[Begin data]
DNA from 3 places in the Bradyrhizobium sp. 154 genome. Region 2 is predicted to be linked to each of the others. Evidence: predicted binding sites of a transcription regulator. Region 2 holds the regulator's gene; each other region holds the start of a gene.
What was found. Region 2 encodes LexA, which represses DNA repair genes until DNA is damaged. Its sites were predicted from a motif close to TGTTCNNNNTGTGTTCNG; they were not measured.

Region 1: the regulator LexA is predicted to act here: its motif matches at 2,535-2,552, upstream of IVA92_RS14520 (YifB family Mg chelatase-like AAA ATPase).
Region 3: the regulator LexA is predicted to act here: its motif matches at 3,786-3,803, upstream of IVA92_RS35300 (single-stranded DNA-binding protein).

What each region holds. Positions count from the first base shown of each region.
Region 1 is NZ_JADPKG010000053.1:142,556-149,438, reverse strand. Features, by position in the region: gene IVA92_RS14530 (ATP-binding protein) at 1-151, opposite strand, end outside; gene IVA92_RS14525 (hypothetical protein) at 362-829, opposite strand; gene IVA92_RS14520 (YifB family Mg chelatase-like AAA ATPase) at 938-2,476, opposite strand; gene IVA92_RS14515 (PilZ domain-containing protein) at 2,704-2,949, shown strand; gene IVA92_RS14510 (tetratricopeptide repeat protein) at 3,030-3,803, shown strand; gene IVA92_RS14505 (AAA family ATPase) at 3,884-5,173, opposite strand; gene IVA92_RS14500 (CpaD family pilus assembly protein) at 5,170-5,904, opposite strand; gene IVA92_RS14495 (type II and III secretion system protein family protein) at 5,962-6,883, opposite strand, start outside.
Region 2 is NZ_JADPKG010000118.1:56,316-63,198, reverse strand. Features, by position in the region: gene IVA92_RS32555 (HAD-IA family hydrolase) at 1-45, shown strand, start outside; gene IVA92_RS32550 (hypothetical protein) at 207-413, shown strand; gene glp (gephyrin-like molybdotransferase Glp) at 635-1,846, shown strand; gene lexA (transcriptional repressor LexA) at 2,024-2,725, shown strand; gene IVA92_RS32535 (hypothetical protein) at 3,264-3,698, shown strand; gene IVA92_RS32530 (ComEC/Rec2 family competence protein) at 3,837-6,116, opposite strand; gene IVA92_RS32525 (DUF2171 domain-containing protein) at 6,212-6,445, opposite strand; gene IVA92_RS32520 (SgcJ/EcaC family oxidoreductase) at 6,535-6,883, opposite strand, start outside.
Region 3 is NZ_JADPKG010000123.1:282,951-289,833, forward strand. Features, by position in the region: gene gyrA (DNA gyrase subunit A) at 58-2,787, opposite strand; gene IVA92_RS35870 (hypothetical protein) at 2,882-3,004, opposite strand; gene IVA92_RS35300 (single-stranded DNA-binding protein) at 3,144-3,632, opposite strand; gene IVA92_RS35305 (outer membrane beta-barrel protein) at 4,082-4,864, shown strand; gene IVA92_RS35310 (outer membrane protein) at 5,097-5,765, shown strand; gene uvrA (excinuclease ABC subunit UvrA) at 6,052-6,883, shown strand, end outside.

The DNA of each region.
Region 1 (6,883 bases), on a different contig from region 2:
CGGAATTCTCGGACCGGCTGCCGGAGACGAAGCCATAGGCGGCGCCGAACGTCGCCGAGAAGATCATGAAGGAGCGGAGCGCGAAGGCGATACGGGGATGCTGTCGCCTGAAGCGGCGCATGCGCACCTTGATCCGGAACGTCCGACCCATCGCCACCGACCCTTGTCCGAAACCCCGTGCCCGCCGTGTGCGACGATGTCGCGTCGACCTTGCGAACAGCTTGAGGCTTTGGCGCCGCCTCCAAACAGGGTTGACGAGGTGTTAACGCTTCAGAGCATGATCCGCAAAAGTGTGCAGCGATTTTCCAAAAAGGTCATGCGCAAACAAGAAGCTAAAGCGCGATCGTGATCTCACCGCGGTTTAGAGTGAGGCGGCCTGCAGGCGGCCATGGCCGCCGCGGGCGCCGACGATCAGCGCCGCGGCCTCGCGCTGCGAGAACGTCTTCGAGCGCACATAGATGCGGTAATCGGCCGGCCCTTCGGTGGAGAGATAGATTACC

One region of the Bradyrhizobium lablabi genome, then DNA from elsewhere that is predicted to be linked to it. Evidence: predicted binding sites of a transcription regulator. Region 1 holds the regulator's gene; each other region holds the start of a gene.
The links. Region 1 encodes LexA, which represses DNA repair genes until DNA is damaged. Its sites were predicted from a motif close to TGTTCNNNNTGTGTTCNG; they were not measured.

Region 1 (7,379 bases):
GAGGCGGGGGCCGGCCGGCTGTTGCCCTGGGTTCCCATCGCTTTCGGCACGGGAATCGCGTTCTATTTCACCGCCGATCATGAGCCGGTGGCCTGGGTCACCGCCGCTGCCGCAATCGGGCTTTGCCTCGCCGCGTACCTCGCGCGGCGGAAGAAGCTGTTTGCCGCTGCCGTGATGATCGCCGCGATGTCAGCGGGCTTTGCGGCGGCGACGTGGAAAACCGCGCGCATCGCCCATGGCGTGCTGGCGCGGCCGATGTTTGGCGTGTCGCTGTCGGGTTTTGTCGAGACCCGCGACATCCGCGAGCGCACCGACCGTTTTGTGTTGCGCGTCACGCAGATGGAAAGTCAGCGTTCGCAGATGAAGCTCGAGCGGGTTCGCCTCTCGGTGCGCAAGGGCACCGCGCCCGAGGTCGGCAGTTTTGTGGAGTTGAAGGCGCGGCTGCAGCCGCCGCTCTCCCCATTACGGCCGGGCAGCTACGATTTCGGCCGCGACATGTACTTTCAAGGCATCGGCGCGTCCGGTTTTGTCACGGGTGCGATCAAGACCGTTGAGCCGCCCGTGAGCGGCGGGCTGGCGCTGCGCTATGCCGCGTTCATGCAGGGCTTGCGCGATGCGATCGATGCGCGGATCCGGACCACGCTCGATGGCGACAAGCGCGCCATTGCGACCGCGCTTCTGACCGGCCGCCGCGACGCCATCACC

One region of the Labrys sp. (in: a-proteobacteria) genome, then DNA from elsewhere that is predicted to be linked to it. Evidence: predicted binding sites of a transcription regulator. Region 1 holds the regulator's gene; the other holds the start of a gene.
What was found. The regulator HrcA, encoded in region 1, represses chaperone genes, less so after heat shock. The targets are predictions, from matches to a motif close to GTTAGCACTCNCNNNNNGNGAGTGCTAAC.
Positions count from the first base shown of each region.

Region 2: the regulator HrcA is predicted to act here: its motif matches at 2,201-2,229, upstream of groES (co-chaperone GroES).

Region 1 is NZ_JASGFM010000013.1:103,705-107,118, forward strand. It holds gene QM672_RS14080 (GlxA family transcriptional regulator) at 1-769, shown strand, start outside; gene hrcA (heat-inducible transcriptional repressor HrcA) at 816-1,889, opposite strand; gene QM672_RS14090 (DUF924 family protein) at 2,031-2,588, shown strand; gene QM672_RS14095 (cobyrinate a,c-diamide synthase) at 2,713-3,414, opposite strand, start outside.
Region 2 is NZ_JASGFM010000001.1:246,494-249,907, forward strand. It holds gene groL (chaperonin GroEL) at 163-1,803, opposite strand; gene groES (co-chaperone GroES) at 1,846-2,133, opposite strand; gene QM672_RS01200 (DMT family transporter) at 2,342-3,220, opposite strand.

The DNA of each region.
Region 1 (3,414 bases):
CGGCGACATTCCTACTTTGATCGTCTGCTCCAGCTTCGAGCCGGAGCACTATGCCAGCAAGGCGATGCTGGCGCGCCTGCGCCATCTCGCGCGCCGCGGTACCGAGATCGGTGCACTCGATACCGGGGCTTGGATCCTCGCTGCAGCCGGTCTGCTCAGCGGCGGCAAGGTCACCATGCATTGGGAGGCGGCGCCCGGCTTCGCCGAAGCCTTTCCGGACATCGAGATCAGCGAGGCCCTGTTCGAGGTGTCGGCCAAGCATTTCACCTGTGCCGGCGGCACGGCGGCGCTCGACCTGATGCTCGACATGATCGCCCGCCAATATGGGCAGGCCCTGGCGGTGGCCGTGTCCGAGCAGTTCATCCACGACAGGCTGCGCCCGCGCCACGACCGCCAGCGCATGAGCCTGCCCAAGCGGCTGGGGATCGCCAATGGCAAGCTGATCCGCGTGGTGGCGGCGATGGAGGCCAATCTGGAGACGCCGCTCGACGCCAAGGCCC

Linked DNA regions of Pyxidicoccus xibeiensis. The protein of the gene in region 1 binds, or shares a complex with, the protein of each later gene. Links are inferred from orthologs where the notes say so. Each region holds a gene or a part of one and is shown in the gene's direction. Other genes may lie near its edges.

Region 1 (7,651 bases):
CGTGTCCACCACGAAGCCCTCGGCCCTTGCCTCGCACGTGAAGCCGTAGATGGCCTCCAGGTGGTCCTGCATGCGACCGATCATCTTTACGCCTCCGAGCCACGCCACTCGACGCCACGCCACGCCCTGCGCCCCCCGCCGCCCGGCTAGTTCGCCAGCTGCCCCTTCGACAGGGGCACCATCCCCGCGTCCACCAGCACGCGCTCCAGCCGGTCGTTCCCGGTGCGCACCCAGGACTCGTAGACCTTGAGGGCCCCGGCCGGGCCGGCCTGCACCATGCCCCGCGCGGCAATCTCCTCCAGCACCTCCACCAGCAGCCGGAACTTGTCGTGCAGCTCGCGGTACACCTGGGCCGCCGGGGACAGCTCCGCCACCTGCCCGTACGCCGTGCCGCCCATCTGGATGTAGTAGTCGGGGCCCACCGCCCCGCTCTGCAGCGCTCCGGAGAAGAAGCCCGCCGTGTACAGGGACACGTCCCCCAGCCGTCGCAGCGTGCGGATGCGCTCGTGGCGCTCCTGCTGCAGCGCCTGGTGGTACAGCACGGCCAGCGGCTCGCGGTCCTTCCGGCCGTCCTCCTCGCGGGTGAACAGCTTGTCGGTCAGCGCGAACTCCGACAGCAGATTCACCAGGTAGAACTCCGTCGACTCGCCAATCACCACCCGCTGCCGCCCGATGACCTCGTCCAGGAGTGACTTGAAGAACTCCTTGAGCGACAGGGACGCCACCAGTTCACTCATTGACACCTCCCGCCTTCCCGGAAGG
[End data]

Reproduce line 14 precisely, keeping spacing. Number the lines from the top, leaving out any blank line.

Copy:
Region 1 (7,379 bases):